Fishing Rule Aims to Do for All Marine Mammals what it did for the Dolphin

Credit: Boyd Amanda/ U.S. Fish and Wildlife Service

(From NPR / By Alan Yu)– A new rule that takes effect this week seeks to protect marine mammals from becoming bycatch. The rule requires foreign fisheries exporting seafood to the U.S. to ensure that they don’t hurt or kill marine mammals.

If U.S. authorities determine that a certain foreign fishery is harming these mammals, the fishery will be required to take stock of the marine mammal populations in places where they fish, and find ways to reduce their bycatch. That could involve not fishing in areas with high numbers of marine mammals. Fisheries will also have to report cases when they do end up hurting mammals. This is what American fisheries are already required to do under the Marine Mammal Protection Act (MMPA).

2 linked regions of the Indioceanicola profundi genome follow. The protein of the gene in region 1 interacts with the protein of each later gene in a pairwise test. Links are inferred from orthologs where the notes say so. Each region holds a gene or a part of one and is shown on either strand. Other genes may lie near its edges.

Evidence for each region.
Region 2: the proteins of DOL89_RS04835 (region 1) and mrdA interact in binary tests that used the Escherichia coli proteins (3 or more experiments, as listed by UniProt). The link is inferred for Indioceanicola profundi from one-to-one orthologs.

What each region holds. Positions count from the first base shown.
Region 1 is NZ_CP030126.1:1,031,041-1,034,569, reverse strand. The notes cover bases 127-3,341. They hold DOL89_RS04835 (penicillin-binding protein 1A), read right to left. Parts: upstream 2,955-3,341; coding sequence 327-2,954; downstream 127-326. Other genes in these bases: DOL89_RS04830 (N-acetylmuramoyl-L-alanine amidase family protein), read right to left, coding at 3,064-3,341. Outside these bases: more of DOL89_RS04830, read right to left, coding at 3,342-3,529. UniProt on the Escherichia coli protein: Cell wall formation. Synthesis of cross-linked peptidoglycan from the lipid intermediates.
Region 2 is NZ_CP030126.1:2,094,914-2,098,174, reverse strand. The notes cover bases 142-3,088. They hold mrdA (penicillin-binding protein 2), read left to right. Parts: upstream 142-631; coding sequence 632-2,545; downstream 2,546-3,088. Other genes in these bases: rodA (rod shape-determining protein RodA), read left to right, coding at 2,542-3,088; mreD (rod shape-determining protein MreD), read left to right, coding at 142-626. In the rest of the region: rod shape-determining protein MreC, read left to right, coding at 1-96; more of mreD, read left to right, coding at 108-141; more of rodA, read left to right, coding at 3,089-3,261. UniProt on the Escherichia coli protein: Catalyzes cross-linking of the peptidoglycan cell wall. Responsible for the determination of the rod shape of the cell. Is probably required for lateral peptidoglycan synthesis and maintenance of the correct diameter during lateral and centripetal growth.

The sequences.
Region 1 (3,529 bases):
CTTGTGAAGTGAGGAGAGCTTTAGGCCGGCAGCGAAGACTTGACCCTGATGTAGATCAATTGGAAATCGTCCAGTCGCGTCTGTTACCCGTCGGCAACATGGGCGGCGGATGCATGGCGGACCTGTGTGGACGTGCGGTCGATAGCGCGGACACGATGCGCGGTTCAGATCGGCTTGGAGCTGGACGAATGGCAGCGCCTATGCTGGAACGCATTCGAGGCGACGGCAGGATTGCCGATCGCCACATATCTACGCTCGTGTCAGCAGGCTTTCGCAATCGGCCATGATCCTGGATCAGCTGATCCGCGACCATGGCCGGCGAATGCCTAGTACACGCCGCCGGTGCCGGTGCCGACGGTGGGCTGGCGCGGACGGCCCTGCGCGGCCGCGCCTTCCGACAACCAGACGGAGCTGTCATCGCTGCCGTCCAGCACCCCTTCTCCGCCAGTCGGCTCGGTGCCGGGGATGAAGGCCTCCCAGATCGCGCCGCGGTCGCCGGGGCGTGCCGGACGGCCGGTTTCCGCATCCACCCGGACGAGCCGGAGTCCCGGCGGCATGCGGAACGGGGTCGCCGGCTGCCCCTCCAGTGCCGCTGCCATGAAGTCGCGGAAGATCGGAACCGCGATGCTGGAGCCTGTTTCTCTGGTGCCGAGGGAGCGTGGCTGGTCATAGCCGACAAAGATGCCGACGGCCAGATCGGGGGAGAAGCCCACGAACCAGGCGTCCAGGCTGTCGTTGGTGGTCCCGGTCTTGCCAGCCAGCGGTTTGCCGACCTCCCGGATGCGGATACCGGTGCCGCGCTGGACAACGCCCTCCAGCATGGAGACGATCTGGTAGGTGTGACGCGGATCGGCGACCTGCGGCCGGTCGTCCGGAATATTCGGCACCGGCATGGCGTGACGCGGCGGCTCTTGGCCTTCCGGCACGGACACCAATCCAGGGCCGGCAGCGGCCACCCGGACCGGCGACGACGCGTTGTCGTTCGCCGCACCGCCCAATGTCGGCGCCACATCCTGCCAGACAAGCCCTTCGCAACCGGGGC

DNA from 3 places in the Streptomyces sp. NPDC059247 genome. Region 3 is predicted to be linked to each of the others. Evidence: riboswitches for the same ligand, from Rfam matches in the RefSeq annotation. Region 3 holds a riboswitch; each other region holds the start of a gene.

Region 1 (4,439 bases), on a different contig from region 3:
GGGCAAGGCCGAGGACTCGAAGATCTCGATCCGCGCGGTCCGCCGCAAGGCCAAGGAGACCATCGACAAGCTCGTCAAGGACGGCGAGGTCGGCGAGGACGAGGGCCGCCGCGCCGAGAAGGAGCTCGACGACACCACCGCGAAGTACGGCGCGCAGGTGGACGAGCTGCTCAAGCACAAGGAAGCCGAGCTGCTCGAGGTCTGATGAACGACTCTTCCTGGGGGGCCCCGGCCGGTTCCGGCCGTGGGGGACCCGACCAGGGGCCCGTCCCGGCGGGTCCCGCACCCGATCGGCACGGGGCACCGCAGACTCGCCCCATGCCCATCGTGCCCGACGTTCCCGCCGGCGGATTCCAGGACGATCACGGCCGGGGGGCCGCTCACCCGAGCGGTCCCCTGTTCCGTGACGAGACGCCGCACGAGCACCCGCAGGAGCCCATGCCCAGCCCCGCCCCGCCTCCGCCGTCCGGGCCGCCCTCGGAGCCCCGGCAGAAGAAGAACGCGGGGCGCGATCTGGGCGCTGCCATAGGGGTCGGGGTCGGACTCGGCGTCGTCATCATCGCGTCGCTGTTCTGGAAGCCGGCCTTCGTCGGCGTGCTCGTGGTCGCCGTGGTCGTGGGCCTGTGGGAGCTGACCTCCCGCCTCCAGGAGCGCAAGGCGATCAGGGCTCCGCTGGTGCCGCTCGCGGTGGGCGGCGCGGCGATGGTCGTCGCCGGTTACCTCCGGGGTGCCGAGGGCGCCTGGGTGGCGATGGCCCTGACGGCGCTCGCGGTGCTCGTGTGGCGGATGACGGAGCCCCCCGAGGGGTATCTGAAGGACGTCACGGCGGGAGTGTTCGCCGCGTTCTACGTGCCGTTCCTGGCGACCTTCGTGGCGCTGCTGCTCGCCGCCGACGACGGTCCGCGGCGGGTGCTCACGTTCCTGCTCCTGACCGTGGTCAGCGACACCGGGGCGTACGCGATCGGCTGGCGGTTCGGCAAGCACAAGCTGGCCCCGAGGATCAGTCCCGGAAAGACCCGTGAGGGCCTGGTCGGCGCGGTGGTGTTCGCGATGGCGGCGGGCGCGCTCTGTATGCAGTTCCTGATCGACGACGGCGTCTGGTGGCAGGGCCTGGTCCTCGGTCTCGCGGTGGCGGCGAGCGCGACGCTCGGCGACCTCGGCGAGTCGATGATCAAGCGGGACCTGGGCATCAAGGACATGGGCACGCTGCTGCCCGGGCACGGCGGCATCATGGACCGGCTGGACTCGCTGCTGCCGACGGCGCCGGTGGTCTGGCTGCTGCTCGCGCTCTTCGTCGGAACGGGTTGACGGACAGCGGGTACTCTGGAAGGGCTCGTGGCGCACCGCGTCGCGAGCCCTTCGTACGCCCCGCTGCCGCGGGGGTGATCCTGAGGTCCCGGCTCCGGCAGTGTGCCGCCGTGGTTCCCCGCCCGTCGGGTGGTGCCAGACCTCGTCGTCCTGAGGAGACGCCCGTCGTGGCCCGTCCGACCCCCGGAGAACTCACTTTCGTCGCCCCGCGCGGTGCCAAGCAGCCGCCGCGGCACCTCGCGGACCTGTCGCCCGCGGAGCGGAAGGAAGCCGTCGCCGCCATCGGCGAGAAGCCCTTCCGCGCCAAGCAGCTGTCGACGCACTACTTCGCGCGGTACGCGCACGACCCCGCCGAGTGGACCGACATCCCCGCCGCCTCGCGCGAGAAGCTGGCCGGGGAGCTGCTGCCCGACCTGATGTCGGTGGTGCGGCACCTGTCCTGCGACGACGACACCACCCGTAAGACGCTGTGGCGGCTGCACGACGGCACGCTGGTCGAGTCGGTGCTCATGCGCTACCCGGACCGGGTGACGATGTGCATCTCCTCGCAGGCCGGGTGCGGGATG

Up to 90 percent of seafood eaten in the U.S. is imported, most of it shrimp, freshwater fish, tuna, and salmon. The goal of the new rule is to ensure that seafood coming into the country didn’t harm or kill marine mammals.

But can this new rule protect the vaquita?
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